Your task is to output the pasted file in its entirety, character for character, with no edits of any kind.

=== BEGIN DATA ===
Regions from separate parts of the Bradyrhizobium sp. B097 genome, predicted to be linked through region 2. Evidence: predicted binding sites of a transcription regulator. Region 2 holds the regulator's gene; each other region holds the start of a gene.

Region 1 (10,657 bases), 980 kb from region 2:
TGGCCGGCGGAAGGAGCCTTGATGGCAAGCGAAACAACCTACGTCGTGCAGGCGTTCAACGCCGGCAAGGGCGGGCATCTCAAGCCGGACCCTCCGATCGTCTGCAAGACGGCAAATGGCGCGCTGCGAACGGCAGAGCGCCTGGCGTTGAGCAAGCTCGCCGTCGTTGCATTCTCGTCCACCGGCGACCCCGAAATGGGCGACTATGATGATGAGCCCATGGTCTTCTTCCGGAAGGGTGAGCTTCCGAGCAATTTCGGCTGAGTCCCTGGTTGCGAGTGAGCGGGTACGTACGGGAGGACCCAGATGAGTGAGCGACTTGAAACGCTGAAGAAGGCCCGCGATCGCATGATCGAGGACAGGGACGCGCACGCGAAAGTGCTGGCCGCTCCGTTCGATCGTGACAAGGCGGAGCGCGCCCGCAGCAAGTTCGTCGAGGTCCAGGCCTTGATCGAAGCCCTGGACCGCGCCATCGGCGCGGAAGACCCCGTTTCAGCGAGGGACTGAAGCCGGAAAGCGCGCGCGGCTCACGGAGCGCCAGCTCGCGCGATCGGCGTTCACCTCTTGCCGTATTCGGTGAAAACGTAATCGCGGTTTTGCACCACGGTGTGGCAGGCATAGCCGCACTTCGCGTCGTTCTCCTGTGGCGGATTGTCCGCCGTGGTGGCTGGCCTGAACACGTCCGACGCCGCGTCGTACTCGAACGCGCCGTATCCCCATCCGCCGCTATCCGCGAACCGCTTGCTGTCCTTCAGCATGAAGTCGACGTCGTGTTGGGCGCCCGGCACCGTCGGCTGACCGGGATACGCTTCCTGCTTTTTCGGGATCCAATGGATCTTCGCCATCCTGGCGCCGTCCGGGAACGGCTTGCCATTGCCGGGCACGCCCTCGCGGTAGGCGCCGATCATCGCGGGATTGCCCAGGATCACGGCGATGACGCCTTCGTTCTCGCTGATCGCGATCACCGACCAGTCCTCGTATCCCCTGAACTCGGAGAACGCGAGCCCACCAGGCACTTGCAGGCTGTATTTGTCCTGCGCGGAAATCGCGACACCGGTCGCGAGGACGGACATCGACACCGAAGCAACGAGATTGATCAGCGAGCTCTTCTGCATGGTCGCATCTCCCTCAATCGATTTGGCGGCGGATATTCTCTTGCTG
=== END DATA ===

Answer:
Regions from separate parts of the Bradyrhizobium sp. B097 genome, predicted to be linked through region 2. Evidence: predicted binding sites of a transcription regulator. Region 2 holds the regulator's gene; each other region holds the start of a gene.

Region 1 (10,657 bases), 980 kb from region 2:
TGGCCGGCGGAAGGAGCCTTGATGGCAAGCGAAACAACCTACGTCGTGCAGGCGTTCAACGCCGGCAAGGGCGGGCATCTCAAGCCGGACCCTCCGATCGTCTGCAAGACGGCAAATGGCGCGCTGCGAACGGCAGAGCGCCTGGCGTTGAGCAAGCTCGCCGTCGTTGCATTCTCGTCCACCGGCGACCCCGAAATGGGCGACTATGATGATGAGCCCATGGTCTTCTTCCGGAAGGGTGAGCTTCCGAGCAATTTCGGCTGAGTCCCTGGTTGCGAGTGAGCGGGTACGTACGGGAGGACCCAGATGAGTGAGCGACTTGAAACGCTGAAGAAGGCCCGCGATCGCATGATCGAGGACAGGGACGCGCACGCGAAAGTGCTGGCCGCTCCGTTCGATCGTGACAAGGCGGAGCGCGCCCGCAGCAAGTTCGTCGAGGTCCAGGCCTTGATCGAAGCCCTGGACCGCGCCATCGGCGCGGAAGACCCCGTTTCAGCGAGGGACTGAAGCCGGAAAGCGCGCGCGGCTCACGGAGCGCCAGCTCGCGCGATCGGCGTTCACCTCTTGCCGTATTCGGTGAAAACGTAATCGCGGTTTTGCACCACGGTGTGGCAGGCATAGCCGCACTTCGCGTCGTTCTCCTGTGGCGGATTGTCCGCCGTGGTGGCTGGCCTGAACACGTCCGACGCCGCGTCGTACTCGAACGCGCCGTATCCCCATCCGCCGCTATCCGCGAACCGCTTGCTGTCCTTCAGCATGAAGTCGACGTCGTGTTGGGCGCCCGGCACCGTCGGCTGACCGGGATACGCTTCCTGCTTTTTCGGGATCCAATGGATCTTCGCCATCCTGGCGCCGTCCGGGAACGGCTTGCCATTGCCGGGCACGCCCTCGCGGTAGGCGCCGATCATCGCGGGATTGCCCAGGATCACGGCGATGACGCCTTCGTTCTCGCTGATCGCGATCACCGACCAGTCCTCGTATCCCCTGAACTCGGAGAACGCGAGCCCACCAGGCACTTGCAGGCTGTATTTGTCCTGCGCGGAAATCGCGACACCGGTCGCGAGGACGGACATCGACACCGAAGCAACGAGATTGATCAGCGAGCTCTTCTGCATGGTCGCATCTCCCTCAATCGATTTGGCGGCGGATATTCTCTTGCTG